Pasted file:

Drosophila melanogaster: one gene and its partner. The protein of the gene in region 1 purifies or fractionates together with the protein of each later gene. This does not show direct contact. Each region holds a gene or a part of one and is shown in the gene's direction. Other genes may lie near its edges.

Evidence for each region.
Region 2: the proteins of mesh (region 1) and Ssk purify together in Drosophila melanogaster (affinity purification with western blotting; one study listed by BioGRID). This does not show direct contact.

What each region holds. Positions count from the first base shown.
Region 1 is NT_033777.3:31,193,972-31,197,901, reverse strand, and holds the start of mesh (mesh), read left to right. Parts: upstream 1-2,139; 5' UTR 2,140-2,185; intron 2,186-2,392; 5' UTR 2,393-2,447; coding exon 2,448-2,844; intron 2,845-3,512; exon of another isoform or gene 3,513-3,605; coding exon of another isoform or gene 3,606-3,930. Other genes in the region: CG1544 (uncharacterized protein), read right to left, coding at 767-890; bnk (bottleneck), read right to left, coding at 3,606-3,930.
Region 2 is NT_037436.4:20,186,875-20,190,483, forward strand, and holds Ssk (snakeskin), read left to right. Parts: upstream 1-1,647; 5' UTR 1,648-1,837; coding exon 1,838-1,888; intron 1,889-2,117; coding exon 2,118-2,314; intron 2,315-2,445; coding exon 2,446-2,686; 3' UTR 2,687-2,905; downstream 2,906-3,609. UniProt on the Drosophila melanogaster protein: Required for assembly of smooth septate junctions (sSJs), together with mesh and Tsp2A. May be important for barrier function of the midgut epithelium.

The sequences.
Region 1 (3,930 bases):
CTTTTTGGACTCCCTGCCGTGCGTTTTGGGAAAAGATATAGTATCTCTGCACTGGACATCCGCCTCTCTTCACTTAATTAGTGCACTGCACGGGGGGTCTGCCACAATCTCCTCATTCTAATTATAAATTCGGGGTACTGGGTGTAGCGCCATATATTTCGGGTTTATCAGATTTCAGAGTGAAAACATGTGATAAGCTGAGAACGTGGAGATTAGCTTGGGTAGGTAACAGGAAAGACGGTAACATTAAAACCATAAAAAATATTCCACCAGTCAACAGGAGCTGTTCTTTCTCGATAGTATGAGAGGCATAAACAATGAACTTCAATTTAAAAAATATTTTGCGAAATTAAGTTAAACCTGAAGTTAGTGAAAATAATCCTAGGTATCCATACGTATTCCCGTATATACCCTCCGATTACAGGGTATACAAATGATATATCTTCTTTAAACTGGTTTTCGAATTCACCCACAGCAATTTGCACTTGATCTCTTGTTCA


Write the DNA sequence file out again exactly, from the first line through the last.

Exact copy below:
Drosophila melanogaster: one gene and its partner. The protein of the gene in region 1 purifies or fractionates together with the protein of each later gene. This does not show direct contact. Each region holds a gene or a part of one and is shown in the gene's direction. Other genes may lie near its edges.

Evidence for each region.
Region 2: the proteins of mesh (region 1) and Ssk purify together in Drosophila melanogaster (affinity purification with western blotting; one study listed by BioGRID). This does not show direct contact.

What each region holds. Positions count from the first base shown.
Region 1 is NT_033777.3:31,193,972-31,197,901, reverse strand, and holds the start of mesh (mesh), read left to right. Parts: upstream 1-2,139; 5' UTR 2,140-2,185; intron 2,186-2,392; 5' UTR 2,393-2,447; coding exon 2,448-2,844; intron 2,845-3,512; exon of another isoform or gene 3,513-3,605; coding exon of another isoform or gene 3,606-3,930. Other genes in the region: CG1544 (uncharacterized protein), read right to left, coding at 767-890; bnk (bottleneck), read right to left, coding at 3,606-3,930.
Region 2 is NT_037436.4:20,186,875-20,190,483, forward strand, and holds Ssk (snakeskin), read left to right. Parts: upstream 1-1,647; 5' UTR 1,648-1,837; coding exon 1,838-1,888; intron 1,889-2,117; coding exon 2,118-2,314; intron 2,315-2,445; coding exon 2,446-2,686; 3' UTR 2,687-2,905; downstream 2,906-3,609. UniProt on the Drosophila melanogaster protein: Required for assembly of smooth septate junctions (sSJs), together with mesh and Tsp2A. May be important for barrier function of the midgut epithelium.

The sequences.
Region 1 (3,930 bases):
CTTTTTGGACTCCCTGCCGTGCGTTTTGGGAAAAGATATAGTATCTCTGCACTGGACATCCGCCTCTCTTCACTTAATTAGTGCACTGCACGGGGGGTCTGCCACAATCTCCTCATTCTAATTATAAATTCGGGGTACTGGGTGTAGCGCCATATATTTCGGGTTTATCAGATTTCAGAGTGAAAACATGTGATAAGCTGAGAACGTGGAGATTAGCTTGGGTAGGTAACAGGAAAGACGGTAACATTAAAACCATAAAAAATATTCCACCAGTCAACAGGAGCTGTTCTTTCTCGATAGTATGAGAGGCATAAACAATGAACTTCAATTTAAAAAATATTTTGCGAAATTAAGTTAAACCTGAAGTTAGTGAAAATAATCCTAGGTATCCATACGTATTCCCGTATATACCCTCCGATTACAGGGTATACAAATGATATATCTTCTTTAAACTGGTTTTCGAATTCACCCACAGCAATTTGCACTTGATCTCTTGTTCA